Prague - Former Czech Defense Minister Martin Bartak and an arms company owner have been acquitted of bribery charges by a Prague municipal court.
“The court lacked evidence. There were only four relevant pieces of evidence, and they were quite controversial,” said Judge Stanislav Kralik. “In this situation we cannot conclude that the action took place as described by the state attorney, so we have acquitted the defendants.”
State attorney Dusan Taborsky has appealed against the verdict to the High Court in Prague.
“The evidence was aimed at destroying me, at removing me from public posts,” said Bartak, who served as defense minister from 2009 to 2010, in his closing speech.
The prosecution said that Bartak had asked for a bribe of USD 5 million. In exchange, he allegedly offered to secure for the Tatra truck maker a lucrative contract to supply hundreds of military vehicles to the Defense Ministry.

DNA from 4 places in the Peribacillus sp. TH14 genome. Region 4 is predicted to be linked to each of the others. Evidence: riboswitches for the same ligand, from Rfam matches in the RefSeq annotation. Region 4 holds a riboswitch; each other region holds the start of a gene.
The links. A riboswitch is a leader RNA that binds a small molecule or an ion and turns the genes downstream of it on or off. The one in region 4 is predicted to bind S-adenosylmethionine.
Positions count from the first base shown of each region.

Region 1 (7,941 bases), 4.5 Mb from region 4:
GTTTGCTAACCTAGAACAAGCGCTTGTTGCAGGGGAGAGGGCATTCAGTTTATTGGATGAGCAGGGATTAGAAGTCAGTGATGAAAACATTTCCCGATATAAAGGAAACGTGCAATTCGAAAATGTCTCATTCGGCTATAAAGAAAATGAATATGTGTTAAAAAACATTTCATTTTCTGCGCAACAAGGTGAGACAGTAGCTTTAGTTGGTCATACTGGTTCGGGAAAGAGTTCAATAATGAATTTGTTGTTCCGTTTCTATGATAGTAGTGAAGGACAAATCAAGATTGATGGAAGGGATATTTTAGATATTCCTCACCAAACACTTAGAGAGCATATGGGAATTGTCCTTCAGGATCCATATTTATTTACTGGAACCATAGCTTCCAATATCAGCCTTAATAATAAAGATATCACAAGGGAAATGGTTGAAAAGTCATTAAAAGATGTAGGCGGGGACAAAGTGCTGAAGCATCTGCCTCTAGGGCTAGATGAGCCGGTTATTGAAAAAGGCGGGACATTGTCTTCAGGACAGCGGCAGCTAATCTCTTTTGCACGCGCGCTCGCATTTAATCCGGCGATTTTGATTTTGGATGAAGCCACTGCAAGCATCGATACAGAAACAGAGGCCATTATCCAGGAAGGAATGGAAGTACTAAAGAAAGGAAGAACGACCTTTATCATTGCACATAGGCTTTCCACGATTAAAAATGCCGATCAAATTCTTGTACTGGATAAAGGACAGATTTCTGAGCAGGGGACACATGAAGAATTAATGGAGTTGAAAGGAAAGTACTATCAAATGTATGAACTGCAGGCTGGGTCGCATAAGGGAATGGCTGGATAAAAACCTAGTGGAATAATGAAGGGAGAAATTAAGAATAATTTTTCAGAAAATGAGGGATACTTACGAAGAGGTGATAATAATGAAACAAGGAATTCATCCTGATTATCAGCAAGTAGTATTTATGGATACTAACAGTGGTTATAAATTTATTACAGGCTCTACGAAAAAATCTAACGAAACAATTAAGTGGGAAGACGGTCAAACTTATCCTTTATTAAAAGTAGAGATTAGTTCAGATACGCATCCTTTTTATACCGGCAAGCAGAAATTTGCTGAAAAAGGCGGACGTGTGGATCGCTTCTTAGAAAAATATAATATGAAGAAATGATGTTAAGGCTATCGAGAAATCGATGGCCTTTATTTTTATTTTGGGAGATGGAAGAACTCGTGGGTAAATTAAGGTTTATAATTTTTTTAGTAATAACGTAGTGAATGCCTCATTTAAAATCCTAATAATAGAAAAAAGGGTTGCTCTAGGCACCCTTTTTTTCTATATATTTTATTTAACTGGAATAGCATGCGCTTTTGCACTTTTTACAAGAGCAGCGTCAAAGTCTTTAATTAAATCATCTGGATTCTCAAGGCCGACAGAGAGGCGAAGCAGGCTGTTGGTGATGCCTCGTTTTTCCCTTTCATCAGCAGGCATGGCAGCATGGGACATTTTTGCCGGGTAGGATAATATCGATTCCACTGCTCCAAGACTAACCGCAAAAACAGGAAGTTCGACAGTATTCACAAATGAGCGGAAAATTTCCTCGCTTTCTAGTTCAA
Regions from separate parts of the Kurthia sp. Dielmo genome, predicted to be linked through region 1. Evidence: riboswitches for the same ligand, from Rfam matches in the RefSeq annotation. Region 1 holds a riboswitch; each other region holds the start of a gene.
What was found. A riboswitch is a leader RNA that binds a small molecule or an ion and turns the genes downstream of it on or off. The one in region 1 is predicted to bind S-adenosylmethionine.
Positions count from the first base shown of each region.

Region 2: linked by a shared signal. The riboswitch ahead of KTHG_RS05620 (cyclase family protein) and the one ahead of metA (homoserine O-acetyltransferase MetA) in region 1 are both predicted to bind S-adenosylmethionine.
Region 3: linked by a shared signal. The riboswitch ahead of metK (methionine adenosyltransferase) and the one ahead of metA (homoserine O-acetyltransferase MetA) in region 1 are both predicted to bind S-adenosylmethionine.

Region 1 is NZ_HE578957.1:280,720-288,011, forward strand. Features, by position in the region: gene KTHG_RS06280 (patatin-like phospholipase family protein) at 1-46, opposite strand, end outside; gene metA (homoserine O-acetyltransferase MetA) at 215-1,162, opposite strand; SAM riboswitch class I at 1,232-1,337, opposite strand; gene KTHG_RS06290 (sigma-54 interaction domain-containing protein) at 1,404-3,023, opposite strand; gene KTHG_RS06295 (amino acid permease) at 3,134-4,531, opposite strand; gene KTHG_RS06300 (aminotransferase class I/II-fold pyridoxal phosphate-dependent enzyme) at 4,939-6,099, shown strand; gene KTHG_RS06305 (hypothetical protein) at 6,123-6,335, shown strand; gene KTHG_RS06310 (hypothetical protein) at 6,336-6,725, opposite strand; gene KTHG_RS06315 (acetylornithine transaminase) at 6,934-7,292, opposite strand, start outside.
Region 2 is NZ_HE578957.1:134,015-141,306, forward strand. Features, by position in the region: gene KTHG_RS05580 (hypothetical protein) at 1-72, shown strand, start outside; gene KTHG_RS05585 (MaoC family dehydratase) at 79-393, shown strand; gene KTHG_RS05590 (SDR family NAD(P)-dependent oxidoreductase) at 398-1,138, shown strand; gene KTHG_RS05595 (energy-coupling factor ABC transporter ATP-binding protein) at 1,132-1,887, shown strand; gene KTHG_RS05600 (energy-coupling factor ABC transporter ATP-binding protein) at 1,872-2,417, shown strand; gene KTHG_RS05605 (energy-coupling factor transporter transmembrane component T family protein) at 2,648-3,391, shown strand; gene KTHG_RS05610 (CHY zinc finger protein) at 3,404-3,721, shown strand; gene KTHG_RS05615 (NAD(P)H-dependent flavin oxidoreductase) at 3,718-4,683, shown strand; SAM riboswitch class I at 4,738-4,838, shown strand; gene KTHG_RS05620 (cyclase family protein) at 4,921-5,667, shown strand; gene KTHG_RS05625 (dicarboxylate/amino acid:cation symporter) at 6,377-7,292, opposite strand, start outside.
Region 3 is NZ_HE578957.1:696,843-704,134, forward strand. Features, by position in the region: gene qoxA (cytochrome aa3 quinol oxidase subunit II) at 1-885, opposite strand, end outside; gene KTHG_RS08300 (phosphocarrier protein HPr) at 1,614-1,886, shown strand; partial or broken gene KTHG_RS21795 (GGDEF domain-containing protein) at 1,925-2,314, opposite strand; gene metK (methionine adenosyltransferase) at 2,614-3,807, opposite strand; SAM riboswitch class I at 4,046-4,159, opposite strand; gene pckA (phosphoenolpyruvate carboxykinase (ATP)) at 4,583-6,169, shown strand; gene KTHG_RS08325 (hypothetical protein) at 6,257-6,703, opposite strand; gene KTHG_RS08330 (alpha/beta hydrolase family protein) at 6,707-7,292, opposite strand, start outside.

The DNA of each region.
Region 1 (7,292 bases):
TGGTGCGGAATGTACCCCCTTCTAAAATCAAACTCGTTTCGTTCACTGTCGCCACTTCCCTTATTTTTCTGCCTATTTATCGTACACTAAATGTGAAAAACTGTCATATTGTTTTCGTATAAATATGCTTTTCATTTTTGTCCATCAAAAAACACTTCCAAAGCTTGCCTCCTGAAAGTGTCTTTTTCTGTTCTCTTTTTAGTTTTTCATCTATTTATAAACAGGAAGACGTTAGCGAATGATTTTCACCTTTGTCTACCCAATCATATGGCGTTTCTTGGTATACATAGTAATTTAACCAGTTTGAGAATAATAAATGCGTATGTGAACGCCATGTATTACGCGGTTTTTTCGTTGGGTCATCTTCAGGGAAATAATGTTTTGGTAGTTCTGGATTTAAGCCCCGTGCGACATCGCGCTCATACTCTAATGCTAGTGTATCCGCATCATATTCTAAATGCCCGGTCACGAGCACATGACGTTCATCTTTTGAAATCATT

Michal Smrz, owner of the MPI Group arms company, was charged and eventually acquitted alongside Bartak.
Former Tatra executive Duncan Sellars and former US ambassador to the Czech Republic William Cabaniss were called by the court as witnesses. Cabaniss previously served also as a member of Tatra's supervisory board.
Both Sellars and Cabaniss told the court that Bartak had asked for a bribe, but other witnesses, including for example former Czech Prime Minister Mirek Topolanek, said the contrary.
According to the prosecution, then-Minister Bartak asked Cabaniss for a bribe in February 2008 during an official visit to the USA. And in January 2008, MPI Group's Smrz allegedly asked then-Tatra CEO Ronald Adams for CZK 100 million (EUR 3.65 million) and eventually CZK 20 million (EUR 730,000) in exchange for arranging a personal meeting with then-PM Topolanek.
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